JM: I agree. And in reading the New Yorker story, I was surprised by how obvious his agenda was. It was to cast Michele Bachmann in an unfavorable light. And I was really surprised that the New Yorker, knowing their history—which has been that in personality pieces like this, they’ve tried to be a little more balanced, even to the extent of throwing in some glowingly favorable remarks, and some remarks calculated to extol someone’s best qualities. But in the midst of all that, they might mix things up with some statements that, like Rizza’s, are negative, and so you might come off with a generally negative impression. But this didn’t seem like a story like that. This didn’t seem like a story that wanted to give an impression of balance.  This seemed like a story where, from the very start, every event, every little turn, was twisted into yet another negative treatment.

NP: Yes, I think so. There is a history of books that have twisted Christianity to such a degree and not just the term “Dominionism.”

[EDITOR: The New Yorker cast Schaeffer as a “Dominionist” and therefore, by extension, suggested that Nancy Pearcey is one as well, though Nancy went on the record two weeks ago saying that she had to look up the term because she was unacquainted with it.]

NP (cont’d): Apparently “Dominionism” came from Sara Diamond. [Diamond is the author of Spiritual Warfare: The Politics of the Political Right and Roads to Dominion: Right-Wing Movements and Political Power in the United States.]  She is the one who coined the term or at least redefined it to include a whole host of people who do not think of themselves as Dominionists. I don’t think it is a good idea to focus on the term “Dominionism,” because it is just one of the many labels that critics have come up with. There are others, like “Christian Nationalism”—again, a label that no Christians ever called themselves. That one was invented by, or is at least used by, Michele Goldberg in her book Kingdom Coming: The Rise of Christian Nationalism.  And another term is “Christianism.” And so hostile critics, people who do not like the impact of evangelicalism in American life, have come up with a variety of terms that they apply. That they apply hoping that it will stick! [laughs]. And that will disenfranchise and discredit and marginalize Christians by painting them as anti-democratic, and painting them in the most wild-eyed, extreme terms possible—as people who want to just take over the country and impose [laughs] a Christian type of sharia law, to hear them speak.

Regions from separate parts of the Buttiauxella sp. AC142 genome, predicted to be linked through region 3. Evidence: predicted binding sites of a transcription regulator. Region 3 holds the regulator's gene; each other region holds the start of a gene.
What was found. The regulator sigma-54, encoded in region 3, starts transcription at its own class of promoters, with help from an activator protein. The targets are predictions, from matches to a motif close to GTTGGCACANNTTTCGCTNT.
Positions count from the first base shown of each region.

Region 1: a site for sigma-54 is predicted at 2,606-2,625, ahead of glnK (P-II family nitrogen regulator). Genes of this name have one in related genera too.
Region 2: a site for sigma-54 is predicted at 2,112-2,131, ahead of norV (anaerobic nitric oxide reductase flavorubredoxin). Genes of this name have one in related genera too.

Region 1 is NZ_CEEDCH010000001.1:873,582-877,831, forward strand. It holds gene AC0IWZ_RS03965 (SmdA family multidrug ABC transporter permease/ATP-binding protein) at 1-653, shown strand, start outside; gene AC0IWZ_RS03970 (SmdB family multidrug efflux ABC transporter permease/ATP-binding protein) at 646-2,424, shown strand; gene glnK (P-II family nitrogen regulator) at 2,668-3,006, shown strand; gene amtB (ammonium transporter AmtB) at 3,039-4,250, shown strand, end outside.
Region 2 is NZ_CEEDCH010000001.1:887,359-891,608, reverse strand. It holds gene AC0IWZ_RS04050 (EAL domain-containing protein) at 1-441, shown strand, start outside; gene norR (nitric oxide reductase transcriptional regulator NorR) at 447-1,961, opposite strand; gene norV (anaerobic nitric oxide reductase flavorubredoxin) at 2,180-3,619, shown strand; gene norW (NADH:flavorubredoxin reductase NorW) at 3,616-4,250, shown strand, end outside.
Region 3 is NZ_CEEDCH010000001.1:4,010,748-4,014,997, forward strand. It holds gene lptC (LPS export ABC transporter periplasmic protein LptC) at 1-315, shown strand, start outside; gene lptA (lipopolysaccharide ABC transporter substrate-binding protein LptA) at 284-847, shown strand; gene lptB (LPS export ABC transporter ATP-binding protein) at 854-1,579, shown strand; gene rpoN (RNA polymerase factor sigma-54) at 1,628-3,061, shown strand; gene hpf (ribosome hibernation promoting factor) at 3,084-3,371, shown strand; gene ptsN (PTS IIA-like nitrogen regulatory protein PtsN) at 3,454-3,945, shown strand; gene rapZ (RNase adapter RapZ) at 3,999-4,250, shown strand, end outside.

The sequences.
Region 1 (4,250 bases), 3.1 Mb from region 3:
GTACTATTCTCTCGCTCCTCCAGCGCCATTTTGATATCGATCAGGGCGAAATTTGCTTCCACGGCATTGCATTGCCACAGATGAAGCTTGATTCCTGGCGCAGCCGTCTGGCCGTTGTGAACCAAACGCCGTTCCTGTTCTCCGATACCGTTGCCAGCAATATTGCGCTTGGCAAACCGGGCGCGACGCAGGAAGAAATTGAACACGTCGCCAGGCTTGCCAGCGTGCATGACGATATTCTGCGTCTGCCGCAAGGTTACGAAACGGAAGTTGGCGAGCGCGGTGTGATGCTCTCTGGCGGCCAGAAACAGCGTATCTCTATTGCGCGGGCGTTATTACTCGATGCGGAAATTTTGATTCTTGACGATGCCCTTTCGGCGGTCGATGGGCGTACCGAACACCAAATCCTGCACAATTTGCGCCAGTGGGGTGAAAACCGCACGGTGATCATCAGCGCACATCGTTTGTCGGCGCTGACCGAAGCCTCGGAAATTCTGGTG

[EDITOR: The New Yorker expressed matters thus: “Francis Schaeffer instructed his followers and students at L’Abri [Schaeffer’s famed sanctuary/retreat in Switzerland] that the Bible was not just a book but ‘the total truth.’ He was a major contributor to the school of thought now known as Dominionism, which relies on Genesis 1:26, where man is urged to “have dominion over the fish of the sea, and over the fowl of the air, and over the cattle, and over all the earth, and over every creeping thing that creepeth upon the earth.” Sara Diamond, who has written several books about evangelical movements in America, has succinctly defined the philosophy that resulted from Schaeffer’s interpretation: “Christians, and Christians alone, are Biblically mandated to occupy all secular institutions until Christ returns.” This statement became a touchstone in the NPR interview with Lizza. Host Terry Gross cited it more than once. Yet notice—Schaeffer is called a “major contributor” to Dominionism by the New Yorker, but Nancy Pearcey, a former student of Schaeffer’s and an authority on his work, had never heard such a thing. The New Yorker defines Dominionism for us, but the magazine relies on a critic of so-called Dominionism for that definition. Maybe that is necessary, because Dominionism seems to have few professed adherents.]